A Beginners Guide to Strava

“If it’s not on Strava it didn’t happen!”, is often a phrase
you’ll hear hurled around by roadies and mountain bikers all over the world, but
what exactly is Strava and what is the big deal all about? Chances are if
you’ve been a keen cyclist over the last 5 years or so, you’ll either use, or
have at the very least heard of, Strava. Strava is hugely popular, with 25
“activities” uploaded every second and 15.3 million every week. Strava can be
used for running and swimming as well as cycling. For those not in the know,
we’re focusing on the cycling features of the app, so here’s our quick start to
guide to what it is, what it can do and how it can benefit you as a rider.

For years riders have tracked their rides with GPS cycle
computers and Strava is very much along the same kind of lines. Not only can
you upload files from your GPS computer to Strava after, or even during your
ride, you can also use the free downloadable Strava app for your smart phone.
This gives you cheap, easy access to ride tracking technology without having to
shell out on an expensive GPS computer. And for many riders, that alone is
enough to make Strava a winner. But there is a lot more to Strava than its
ability to simply track your ride.

While the basic app is free, for keen riders who want to
extract the most from the app there are a trio of membership packages that are
designed to cater for different riders needs, aimed at safety, training and
analysis. These “Summit packs” are add-ons payable monthly or annually and
start at just £2.49 per month. The Summit Safety Pack adds real time tracking
so friends and family can see where you are at all times, as well as personal
heat maps to help people stay safe when exploring. Summit Analysis gives you
more tools to play with when combined with heart-rate monitors and power meters
which can be used after or during a rider. Finally, the Summit Training Pack is
for super keen riders and athletes with dedicated training plans and improved
versions of the features included in the free app.

Strava has a range of features built in that allow to get
the most out of your riding. These range from performance comparison to social
networking and more. Accessible from desktop or your phone/tablet, your Strava
profile is the main hub of the app. From here you can access all of the
features at your fingertips with ease, like looking over all of your previous

The simple ability to be able to store all of your rides in
one place makes it easy to look back on previous rides you’ve done. This is
perfect for tracking your progress fitness wise; if you regularly ride the same
trail or route, you can see where you were going faster or slower on your last
ride and if you so desire you can then use this to your advantage. You can make
a change to your training or routine to help you get fitter for the climbs, or
if you’re finding yourself going slower downhill, you can dedicate more time to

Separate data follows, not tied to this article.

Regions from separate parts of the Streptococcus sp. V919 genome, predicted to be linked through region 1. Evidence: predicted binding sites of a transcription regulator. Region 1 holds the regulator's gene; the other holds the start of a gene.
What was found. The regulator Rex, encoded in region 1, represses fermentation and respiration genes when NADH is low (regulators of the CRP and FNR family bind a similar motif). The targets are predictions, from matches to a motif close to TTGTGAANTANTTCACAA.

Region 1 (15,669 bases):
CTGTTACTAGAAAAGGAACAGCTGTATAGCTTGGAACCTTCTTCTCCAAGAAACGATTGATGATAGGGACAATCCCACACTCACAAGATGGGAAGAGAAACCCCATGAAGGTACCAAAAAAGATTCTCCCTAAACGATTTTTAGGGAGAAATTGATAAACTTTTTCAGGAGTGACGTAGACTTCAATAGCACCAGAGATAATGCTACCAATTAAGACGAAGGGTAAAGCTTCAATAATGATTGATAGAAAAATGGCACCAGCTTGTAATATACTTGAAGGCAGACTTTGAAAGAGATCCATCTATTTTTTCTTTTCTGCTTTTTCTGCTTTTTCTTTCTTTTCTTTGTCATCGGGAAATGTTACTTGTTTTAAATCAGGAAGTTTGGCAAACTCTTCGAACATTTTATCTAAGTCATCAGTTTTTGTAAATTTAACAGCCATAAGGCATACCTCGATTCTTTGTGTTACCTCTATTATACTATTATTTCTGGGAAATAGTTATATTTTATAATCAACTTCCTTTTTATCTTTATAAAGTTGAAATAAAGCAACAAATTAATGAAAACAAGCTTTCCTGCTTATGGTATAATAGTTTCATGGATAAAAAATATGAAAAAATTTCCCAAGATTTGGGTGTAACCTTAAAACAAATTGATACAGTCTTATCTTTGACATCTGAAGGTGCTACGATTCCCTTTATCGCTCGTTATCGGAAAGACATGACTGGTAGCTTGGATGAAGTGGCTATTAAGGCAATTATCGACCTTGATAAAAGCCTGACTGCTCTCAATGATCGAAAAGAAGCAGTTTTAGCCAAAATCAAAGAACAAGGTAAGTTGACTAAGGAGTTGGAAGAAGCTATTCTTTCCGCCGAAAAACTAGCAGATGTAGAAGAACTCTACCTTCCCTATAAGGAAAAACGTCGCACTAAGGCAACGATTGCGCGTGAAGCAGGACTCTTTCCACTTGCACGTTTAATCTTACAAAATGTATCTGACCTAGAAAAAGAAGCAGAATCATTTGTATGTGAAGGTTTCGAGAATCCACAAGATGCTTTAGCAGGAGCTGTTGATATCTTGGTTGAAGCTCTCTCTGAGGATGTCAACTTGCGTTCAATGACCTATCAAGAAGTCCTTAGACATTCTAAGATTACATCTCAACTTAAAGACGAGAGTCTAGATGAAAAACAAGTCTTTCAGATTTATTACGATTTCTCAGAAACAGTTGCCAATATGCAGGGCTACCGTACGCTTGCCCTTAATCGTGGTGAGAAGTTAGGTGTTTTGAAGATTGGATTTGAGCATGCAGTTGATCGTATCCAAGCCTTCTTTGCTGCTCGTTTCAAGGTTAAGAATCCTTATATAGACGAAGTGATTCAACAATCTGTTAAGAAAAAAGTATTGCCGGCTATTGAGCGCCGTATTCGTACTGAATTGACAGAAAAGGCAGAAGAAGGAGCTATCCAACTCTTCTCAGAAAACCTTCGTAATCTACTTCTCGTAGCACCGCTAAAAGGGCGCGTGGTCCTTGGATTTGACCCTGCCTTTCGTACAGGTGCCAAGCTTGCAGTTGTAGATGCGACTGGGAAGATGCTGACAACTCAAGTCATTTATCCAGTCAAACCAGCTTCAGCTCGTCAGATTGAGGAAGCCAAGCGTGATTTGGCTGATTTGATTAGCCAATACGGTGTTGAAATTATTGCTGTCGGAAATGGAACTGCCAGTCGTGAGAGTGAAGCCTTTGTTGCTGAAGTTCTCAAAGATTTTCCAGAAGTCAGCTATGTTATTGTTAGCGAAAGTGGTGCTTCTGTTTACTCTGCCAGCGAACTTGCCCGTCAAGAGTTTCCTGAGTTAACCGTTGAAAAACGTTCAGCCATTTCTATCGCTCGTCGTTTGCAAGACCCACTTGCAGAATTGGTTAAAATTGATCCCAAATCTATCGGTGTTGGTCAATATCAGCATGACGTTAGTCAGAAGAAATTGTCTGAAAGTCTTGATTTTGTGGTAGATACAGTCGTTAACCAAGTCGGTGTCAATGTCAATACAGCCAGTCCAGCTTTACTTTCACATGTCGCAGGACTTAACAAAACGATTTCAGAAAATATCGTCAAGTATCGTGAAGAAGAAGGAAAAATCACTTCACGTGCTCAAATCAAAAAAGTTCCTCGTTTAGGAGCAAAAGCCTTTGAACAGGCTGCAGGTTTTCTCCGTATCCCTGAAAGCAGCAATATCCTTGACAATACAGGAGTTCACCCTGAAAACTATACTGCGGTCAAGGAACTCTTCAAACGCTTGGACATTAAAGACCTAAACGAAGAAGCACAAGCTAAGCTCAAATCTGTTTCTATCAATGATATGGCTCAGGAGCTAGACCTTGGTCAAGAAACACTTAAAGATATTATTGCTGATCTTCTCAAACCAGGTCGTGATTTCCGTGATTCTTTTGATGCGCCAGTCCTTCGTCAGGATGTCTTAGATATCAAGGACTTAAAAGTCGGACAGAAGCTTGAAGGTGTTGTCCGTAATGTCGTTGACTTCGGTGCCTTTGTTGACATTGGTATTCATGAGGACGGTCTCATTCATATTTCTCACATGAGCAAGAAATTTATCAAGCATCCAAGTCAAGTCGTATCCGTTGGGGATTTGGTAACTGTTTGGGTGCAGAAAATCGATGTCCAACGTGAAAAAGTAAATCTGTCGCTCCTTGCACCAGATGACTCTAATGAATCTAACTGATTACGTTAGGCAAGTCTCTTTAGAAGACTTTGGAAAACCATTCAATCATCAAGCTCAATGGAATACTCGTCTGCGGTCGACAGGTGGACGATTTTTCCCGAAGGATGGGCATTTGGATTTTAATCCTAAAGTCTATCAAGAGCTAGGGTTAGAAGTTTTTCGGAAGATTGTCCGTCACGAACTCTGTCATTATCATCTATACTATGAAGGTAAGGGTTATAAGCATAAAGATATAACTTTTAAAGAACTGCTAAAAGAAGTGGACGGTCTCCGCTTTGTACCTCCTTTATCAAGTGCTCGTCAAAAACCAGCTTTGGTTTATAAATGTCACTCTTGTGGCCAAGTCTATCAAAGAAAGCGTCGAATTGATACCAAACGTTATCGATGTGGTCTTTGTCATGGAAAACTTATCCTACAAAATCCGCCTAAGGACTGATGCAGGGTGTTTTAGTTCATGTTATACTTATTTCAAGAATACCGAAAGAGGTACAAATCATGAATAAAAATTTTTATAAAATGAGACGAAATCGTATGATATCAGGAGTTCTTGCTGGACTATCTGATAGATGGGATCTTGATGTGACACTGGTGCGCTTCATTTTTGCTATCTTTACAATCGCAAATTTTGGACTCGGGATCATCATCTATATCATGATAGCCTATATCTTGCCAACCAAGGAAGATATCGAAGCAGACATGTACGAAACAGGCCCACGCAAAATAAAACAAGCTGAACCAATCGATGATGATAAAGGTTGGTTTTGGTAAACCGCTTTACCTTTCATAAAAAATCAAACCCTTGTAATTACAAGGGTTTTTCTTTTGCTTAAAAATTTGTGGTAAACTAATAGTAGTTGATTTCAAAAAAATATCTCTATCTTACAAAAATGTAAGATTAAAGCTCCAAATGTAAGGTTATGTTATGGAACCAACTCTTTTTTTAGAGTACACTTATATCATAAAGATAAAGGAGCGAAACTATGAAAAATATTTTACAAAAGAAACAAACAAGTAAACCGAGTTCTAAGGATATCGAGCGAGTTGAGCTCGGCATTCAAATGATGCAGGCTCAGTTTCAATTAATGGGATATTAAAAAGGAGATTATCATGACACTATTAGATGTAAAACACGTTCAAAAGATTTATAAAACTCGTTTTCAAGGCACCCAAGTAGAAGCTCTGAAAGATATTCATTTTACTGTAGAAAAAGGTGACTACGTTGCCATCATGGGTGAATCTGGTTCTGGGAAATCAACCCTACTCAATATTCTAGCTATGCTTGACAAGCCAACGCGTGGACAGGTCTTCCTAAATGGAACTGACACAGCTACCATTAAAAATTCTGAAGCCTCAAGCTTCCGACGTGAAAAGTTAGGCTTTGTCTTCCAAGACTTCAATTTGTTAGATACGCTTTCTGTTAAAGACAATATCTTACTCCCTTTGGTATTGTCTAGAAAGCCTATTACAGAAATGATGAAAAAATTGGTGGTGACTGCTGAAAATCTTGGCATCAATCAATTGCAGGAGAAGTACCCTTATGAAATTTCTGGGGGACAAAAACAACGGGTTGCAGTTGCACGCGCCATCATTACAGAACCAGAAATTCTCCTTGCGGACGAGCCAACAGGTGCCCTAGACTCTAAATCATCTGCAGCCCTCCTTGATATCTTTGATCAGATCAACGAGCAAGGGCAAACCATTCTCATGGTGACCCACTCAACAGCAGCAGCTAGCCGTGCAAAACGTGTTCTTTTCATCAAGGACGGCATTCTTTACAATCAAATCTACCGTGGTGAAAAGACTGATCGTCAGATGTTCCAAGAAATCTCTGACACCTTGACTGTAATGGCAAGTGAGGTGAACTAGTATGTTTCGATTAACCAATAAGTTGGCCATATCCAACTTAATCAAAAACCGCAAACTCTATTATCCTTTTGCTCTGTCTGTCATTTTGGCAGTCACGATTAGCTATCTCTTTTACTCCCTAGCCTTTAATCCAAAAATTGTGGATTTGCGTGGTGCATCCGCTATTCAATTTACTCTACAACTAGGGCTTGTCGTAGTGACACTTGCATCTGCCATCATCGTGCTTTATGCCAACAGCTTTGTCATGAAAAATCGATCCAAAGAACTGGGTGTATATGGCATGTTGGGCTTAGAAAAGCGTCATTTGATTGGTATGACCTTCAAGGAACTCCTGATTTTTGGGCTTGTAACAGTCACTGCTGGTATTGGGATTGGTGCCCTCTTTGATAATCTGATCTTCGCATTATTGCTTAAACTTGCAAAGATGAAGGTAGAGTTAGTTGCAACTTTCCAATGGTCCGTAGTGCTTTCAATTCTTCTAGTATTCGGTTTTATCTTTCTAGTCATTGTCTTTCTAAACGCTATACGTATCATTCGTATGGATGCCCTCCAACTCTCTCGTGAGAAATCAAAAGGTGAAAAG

sessioning descents to get your confidence and speed back up. Of course, you
can also just as easily use this feature to keep track of how far and where
you’ve ridden over the years for reminiscing.

This brings us neatly onto several other handy features of
Strava. One of the big draws of Strava is the competitive element of cycling.
Whether that is against yourself or other riders, Strava and its ability to
create riding “segments” has revolutionised non-competitive competition. With
online leader boards, you can test yourself against other riders in pursuit of
the ultimate prize – the King or Queen of the Mountain. If the heady heights of
the top of the leader board are beyond your reach, you can aim to be the top of
the leader board of your local club or your list of riders that you follow. You
can also get trophies for new Personal Records (or PR’s) on segments, as well
as your second or third best times. Combined with the monthly challenge’s setup
by Strava themselves and you have an environment where you can as competitive
you like, challenging yourself or others as you ride, all without actually
having to enter a race.

This competition also brings rise to the social networking side of Strava. In a similar vein to Instagram, riders can follow other riders around the world, from your local riding buddies to professional athletes. They can then follow you back too. From here, you can comment on rides, give other riders “Kudos” for their ride and see how you compare to them on the leader boards. It’s also great for meeting new riders and finding new routes, all of which can benefit your riding experience.

Strava is a brilliant app, but it isn’t without its
downsides. It can become an obsession; the competitive nature of the sport can
lead riders to push their limits too far in search of a KOM, putting themselves
and others in danger, while many mountain bikers bemoan the simplification of
trail features or short cut “Strava Lines” as people search for every little
advantage they can. When used in moderation, Strava is a great way to add
another useful dimension to your riding.